AgCenter Expert Offers Insights On Choosing Hedge Trimmers

Linda Benedict  |  5/30/2006 11:08:31 PM

Popular electric hedge trimmers have two blades with multiple teeth. One blade moves back and forth over the other, shearing the plant material as the teeth on the two blades pass each other.

News You Can Use For June 2006

Hedge trimmers may not be as popular now as a few years ago because more people now realize that it’s healthier for plants to be selectively pruned rather than sheared.

Nevertheless, shearing plants to shape is appropriate in some situations, says Dr. Dick Parish, an engineer at the LSU AgCenter’s Hammond Research Station.

The formal, sheared look is still attractive to many people, Parish says. And a hedge trimmer is usually the best tool for the job.

"Most of us are familiar with the old, long-nosed hedge clippers that have been around for generations," Parish says. "These shears require some muscle power but may be the best solution for one or a few small bushes. They are certainly the least expensive and safest option."

Parish says many people use electric hedge trimmers that have two blades with multiple teeth. One blade moves back and forth over the other, shearing the plant material as the teeth on the two blades pass each other.

Electric hedge trimmers are available with battery or 120-volt power from household electric outlets.

"They’re light and easy to maneuver," Parish says. "The battery models have less power than the 120-volt models, but they also dispense with the need for a cord."

The engineer says some electric trimmers can cut with both sides of the blade, making them handy when cutting in awkward positions. Electric trimmers are the tool of choice for most homeowners since they’re inexpensive, quiet and reliable and require little or no maintenance.

Parish says professionals, on the other hand, prefer hedge trimmers with small 2-stroke engines. They’re also appropriate for homeowners who have many plants to trim and/or plants in areas not readily accessible to electric power. They offer complete versatility and freedom of movement.

Some hedge trimmers have the engine at the base of the cutting head; others have the engine at one end of a long tube and the cutting head at the other end. This configuration allows the operator to extend his reach.

"The downside," Parish says, "is that this type is heavier and more expensive."

As with any tool using a 2-stroke engine, oil must be mixed with the gasoline. Noise and exhaust fumes are negatives with gasoline engines, and maintenance will be higher than with electric trimmers.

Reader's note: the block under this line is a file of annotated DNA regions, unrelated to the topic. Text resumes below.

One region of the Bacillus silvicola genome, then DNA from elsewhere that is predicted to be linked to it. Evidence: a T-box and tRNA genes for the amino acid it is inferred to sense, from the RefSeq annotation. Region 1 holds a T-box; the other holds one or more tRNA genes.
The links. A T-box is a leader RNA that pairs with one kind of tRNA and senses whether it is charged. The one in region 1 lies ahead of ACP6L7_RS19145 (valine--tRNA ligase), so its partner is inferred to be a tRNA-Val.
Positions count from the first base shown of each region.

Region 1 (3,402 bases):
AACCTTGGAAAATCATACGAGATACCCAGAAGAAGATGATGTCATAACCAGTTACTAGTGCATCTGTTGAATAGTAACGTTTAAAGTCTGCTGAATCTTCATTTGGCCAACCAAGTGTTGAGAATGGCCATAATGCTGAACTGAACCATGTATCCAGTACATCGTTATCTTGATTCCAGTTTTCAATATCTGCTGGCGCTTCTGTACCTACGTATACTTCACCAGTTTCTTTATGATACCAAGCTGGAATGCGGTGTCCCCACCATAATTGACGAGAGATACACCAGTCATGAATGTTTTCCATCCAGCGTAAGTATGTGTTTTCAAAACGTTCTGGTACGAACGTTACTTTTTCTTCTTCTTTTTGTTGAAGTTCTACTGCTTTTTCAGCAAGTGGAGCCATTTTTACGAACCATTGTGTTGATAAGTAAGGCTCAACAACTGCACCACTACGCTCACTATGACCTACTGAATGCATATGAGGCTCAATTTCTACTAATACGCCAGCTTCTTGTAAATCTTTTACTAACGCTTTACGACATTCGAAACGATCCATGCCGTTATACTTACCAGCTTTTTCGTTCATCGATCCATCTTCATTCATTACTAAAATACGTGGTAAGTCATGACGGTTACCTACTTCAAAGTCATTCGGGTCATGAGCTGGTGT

Parish says safety should be a major concern.

"With any hedge trimmer, you should keep both hands on the trimmer handles," he says. "It’s much more difficult to amputate a finger if they’re grasping the handles.

He also recommends wearing gloves when using a trimmer, and cut-resistant gloves give the most protection.

One problem with corded electric trimmers is the potential for cutting your cord with the trimmer, Parish says. In addition to being inconvenient and embarrassing, this can cause electrocution. It is important to run electric trimmers or any outdoor electrical tool from a GFCI-protected outlet or use a GFCI-protected extension cord.

With any gasoline engine-powered tool, you need to be very careful with gasoline and not add fuel or even open the gas tank when the engine is hot, he warns. A hot muffler is another hazard to avoid.

"Hedge trimmers are simple tools that can make short work of shearing hedges or individual shrubs," Parish says. "They won’t cut heavy branches, but they’ll cleanly cut small branches up to about 1/4-inch in diameter. And they’re easy to use."

The type of trimmer you need depends on how much you have to trim and how accessible the area is, Parish says. And a few reasonable safety precautions will help prevent injuries.

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Contact: Dick Parish at (985) 543-4125 or dparish@agcenter.lsu.edu
Editor: Rick Bogren at (225) 578-5839 or rbogren@agcenter.lsu.edu

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